For someone who has never worked on a car engine, it is daunting to understand how each part works. Once one gains an understanding of the elements and how they work together, they become more confident of how to keep all the parts working together. This thinking is applicable for your team. Take time to understand their strengths and interests, so that you can find the best fit for assigning resources and working together. Any time you spend worrying about how team members are different or don’t fit in is time taken away from bringing your team together to run effectively and efficiently. The value-added for this approach includes improved employee engagement and increased effectiveness in the workings of a team. Differences are sometimes a challenge to manage, but when overseen without fear, such can keep a diverse group moving forward in a more cohesive style.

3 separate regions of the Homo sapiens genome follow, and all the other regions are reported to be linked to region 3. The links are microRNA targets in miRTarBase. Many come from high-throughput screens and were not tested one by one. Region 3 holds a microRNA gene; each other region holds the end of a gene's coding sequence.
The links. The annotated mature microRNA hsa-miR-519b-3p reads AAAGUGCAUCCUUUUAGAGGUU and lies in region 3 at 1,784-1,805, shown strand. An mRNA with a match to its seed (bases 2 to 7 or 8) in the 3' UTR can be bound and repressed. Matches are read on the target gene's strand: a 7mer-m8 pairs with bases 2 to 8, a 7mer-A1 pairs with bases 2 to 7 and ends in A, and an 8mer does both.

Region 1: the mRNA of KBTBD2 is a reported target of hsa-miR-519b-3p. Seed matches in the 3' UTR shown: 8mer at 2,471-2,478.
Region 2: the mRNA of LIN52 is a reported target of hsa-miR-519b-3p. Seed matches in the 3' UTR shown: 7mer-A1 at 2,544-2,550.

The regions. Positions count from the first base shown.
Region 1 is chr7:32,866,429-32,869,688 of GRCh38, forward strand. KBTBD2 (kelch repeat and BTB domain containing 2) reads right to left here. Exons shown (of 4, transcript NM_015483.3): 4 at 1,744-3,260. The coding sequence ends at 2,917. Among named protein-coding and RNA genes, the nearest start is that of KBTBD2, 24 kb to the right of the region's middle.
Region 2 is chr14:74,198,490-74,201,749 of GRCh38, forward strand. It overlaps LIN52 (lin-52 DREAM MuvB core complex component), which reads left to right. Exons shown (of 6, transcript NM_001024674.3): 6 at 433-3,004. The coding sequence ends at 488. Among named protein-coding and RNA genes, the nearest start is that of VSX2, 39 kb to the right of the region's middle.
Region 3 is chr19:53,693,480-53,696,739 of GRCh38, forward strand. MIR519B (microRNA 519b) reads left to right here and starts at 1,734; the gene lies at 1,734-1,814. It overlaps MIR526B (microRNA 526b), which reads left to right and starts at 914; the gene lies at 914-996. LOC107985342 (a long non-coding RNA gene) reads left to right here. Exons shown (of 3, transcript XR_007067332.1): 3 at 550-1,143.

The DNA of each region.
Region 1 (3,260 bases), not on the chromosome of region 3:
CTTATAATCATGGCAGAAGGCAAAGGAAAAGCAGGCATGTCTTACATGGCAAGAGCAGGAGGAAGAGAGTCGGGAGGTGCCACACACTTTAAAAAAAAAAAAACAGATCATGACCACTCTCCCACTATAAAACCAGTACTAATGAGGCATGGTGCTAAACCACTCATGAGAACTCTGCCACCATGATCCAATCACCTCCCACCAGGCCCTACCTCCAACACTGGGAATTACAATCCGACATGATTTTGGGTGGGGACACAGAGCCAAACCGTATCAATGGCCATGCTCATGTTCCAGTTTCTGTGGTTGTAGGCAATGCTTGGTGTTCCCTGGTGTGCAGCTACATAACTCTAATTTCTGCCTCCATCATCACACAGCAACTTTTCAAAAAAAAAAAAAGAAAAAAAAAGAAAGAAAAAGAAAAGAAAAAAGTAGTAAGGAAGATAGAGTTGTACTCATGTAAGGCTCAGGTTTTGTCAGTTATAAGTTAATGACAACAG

Judge as Different

There are many variations of engines. All engines, however, have an end goal of powering the car. Engine adaptations are not bad or wrong; they are different. Individuals on your team have distinct interests and skills, also. Judgment calls of good or bad put a divide between people. When working with someone who does not think like you, it is helpful to remember that they are not bad or wrong. They see the world from a different perspective and work from such differences. The way to find potential is to move your team members forward on the goals and results instead of talking about how an individual’s approach. Judgment moves you back into the past. Think of the number of hours you will save alone by not talking about how bad an employee is at the job. Saying that an employee is terrible at the job is different from saying the employee did not do the job correctly. It is a subtle difference, but this change of phrase determines whether your team is held back or moves forward. Invest time and resources into solving problems instead of judging the value of individuals in your organization. The value-added for this behavior is increased efficiency and cohesion within the team. Individuals like to feel appreciated for their efforts regardless of who they are or what they believe.